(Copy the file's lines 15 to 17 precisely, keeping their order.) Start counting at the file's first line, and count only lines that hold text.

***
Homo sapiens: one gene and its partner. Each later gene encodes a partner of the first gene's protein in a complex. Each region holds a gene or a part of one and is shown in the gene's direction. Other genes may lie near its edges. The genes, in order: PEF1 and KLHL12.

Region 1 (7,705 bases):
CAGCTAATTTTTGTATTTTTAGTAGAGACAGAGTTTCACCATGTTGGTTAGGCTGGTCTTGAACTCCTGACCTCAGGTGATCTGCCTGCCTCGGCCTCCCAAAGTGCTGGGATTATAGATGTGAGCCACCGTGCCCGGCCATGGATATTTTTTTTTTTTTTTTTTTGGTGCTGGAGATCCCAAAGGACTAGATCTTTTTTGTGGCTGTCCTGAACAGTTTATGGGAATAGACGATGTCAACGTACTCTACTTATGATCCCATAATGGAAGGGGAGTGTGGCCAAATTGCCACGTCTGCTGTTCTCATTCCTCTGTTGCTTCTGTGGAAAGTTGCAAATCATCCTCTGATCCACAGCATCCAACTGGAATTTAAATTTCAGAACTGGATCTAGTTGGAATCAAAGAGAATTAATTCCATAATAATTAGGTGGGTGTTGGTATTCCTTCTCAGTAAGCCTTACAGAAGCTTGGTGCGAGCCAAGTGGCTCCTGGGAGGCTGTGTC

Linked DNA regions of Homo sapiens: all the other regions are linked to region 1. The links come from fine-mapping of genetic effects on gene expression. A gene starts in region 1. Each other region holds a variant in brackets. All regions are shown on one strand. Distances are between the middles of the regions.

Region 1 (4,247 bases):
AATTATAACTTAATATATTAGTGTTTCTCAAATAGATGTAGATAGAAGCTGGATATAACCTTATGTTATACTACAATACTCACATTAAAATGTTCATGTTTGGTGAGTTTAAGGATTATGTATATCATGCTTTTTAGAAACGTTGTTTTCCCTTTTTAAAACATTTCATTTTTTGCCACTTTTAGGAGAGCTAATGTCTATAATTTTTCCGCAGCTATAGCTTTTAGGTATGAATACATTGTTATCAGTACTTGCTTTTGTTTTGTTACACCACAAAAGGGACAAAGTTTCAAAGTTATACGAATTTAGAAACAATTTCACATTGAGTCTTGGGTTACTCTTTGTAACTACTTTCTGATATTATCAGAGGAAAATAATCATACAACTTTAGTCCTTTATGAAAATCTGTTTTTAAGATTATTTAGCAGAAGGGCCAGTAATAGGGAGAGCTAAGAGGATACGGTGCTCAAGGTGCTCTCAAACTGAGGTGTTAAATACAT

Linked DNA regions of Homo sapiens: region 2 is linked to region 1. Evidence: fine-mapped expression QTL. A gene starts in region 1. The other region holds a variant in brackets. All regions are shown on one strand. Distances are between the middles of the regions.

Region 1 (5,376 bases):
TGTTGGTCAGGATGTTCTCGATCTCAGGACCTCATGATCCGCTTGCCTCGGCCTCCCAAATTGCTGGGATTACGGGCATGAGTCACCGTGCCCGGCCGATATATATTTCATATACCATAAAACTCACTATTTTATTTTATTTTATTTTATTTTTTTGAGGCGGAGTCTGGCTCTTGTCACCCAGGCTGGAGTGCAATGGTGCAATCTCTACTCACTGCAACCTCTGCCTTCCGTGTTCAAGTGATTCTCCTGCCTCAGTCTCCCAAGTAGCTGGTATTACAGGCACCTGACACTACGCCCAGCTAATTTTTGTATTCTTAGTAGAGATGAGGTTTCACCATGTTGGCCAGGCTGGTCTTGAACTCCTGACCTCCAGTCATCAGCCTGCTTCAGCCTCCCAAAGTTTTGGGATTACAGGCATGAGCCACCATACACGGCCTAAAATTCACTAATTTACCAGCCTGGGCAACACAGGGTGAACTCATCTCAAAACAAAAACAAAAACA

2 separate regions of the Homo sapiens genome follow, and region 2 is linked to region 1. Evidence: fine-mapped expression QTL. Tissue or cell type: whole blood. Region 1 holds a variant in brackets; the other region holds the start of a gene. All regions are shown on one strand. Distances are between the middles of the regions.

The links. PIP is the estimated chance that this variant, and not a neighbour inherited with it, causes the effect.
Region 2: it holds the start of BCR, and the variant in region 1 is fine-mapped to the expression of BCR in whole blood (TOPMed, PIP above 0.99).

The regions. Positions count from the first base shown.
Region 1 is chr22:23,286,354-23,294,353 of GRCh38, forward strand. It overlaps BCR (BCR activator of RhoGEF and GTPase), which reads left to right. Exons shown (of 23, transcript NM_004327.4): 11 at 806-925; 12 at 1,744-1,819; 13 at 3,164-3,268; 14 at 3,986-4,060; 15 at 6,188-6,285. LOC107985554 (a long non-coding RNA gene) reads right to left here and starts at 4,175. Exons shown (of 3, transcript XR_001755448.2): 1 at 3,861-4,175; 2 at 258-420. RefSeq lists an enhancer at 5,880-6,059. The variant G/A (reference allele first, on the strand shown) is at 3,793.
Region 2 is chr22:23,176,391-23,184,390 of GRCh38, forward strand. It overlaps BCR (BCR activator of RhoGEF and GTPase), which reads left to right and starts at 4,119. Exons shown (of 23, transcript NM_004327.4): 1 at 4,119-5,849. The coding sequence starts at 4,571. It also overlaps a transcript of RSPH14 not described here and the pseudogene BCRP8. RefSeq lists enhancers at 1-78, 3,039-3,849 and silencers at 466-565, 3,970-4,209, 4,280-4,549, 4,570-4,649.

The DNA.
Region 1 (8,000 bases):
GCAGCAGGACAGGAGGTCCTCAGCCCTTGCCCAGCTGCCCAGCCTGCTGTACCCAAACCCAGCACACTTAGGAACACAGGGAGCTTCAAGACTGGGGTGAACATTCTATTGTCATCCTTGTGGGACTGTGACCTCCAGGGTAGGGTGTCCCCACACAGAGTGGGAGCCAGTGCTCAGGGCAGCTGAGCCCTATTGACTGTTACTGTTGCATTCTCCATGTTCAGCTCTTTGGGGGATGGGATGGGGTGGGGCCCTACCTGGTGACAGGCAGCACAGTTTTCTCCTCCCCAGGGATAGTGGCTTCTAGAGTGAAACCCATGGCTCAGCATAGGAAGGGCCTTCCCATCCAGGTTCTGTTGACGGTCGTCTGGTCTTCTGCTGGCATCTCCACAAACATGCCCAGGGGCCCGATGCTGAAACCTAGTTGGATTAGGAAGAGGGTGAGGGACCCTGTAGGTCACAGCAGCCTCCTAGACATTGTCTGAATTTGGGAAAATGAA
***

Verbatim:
Region 2 is chr22:23,176,391-23,184,390 of GRCh38, forward strand. It overlaps BCR (BCR activator of RhoGEF and GTPase), which reads left to right and starts at 4,119. Exons shown (of 23, transcript NM_004327.4): 1 at 4,119-5,849. The coding sequence starts at 4,571. It also overlaps a transcript of RSPH14 not described here and the pseudogene BCRP8. RefSeq lists enhancers at 1-78, 3,039-3,849 and silencers at 466-565, 3,970-4,209, 4,280-4,549, 4,570-4,649.

The DNA.
Region 1 (8,000 bases):